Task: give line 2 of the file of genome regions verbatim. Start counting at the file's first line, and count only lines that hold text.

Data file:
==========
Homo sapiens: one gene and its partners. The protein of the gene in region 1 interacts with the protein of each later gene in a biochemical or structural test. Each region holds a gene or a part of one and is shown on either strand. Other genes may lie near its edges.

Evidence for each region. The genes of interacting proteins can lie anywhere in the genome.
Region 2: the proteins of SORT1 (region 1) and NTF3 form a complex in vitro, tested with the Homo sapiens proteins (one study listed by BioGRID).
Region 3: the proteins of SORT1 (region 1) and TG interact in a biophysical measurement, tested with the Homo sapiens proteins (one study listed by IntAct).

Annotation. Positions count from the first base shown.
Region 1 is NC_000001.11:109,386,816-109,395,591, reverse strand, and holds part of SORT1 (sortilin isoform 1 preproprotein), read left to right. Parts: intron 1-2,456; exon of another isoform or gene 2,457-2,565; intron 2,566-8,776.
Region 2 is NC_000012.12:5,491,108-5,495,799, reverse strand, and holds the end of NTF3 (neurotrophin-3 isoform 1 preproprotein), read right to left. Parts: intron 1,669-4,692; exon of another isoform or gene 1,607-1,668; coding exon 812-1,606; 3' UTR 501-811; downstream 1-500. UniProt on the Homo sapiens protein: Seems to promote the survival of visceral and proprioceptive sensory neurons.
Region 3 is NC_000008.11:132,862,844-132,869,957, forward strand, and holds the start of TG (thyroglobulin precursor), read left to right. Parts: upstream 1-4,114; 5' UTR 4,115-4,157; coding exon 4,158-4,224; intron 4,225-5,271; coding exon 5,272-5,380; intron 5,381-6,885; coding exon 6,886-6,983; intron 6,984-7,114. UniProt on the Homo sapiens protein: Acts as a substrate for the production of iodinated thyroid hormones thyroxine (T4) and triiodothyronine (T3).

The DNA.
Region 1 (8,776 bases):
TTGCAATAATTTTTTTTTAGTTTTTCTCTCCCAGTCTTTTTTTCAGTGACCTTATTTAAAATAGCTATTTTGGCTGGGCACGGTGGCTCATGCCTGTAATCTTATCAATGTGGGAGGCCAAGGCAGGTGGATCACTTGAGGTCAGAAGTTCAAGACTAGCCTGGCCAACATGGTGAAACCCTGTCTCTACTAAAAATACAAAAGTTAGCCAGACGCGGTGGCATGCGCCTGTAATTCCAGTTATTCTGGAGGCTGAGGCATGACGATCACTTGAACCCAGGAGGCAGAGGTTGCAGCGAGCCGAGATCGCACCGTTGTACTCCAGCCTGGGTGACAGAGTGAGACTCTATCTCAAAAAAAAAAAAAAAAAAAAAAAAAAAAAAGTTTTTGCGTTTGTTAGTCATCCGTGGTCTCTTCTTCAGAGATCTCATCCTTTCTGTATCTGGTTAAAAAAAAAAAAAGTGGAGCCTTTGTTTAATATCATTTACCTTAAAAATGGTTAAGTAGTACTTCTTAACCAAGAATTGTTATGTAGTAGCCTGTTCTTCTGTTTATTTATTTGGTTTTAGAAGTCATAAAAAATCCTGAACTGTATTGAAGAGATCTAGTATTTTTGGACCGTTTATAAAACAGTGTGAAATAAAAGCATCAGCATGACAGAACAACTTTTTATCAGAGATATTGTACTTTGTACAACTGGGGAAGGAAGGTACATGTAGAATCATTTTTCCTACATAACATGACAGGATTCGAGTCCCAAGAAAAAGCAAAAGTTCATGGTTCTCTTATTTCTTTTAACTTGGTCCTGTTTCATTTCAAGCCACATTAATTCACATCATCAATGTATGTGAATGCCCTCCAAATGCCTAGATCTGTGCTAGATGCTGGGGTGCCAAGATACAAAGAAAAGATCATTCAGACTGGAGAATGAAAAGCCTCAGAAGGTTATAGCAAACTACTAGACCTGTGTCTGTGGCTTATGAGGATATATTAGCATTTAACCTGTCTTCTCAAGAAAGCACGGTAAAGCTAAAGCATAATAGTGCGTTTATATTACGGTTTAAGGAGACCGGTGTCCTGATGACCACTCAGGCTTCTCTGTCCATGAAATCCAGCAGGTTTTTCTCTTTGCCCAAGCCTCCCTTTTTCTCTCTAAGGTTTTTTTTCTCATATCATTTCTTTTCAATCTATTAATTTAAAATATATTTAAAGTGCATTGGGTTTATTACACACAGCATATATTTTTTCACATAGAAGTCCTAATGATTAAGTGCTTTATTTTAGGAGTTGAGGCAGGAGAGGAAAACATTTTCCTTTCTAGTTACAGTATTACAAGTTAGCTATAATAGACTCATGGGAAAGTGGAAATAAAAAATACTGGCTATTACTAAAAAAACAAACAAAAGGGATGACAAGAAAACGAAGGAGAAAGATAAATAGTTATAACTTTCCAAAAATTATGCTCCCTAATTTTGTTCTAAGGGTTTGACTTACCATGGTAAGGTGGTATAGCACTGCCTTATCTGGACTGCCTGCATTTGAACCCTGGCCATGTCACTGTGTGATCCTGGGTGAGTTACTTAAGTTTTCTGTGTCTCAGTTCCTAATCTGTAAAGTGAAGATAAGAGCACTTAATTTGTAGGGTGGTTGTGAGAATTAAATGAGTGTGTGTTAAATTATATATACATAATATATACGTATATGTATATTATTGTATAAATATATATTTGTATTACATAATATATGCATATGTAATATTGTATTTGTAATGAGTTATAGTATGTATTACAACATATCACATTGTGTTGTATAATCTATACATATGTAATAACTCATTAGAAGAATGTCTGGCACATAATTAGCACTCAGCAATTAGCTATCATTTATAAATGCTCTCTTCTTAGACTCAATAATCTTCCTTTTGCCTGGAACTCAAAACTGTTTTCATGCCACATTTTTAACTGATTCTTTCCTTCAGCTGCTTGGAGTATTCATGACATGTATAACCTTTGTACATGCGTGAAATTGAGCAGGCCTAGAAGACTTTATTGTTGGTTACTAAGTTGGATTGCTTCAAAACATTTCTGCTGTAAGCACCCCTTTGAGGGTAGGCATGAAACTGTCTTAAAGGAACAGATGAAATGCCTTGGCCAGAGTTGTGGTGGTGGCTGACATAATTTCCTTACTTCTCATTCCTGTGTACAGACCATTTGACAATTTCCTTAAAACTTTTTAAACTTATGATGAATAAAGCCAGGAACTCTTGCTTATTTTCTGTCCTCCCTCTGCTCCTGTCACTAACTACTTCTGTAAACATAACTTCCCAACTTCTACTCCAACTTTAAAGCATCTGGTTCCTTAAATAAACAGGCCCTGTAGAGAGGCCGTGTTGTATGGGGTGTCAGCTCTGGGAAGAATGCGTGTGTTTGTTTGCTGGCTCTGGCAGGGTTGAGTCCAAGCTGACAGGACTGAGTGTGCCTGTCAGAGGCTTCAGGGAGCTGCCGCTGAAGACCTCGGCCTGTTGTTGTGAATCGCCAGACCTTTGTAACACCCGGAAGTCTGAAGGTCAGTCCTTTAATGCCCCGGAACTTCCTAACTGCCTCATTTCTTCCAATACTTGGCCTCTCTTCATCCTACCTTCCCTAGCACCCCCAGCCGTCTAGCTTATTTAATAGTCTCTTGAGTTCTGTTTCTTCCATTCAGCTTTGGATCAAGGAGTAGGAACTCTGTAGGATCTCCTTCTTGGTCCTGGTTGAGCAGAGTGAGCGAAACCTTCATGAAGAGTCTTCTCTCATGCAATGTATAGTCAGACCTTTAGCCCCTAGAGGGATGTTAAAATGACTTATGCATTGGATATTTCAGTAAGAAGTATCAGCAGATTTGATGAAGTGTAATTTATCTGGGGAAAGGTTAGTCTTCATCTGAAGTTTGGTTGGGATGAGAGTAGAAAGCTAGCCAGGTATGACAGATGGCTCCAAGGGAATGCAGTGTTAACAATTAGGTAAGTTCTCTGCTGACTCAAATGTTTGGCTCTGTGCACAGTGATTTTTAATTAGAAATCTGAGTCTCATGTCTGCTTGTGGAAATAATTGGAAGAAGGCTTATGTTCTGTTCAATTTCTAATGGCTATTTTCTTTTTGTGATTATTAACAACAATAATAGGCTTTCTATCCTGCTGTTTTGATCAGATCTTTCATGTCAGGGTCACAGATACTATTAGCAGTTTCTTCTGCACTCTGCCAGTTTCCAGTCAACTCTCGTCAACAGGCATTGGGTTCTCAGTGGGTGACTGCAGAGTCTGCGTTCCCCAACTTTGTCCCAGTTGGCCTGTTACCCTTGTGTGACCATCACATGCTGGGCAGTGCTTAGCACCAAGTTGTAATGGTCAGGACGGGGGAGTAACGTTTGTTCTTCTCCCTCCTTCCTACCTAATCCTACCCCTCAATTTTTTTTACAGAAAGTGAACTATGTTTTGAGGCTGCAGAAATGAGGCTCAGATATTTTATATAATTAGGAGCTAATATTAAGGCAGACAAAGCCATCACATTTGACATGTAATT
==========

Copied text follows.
Evidence for each region. The genes of interacting proteins can lie anywhere in the genome.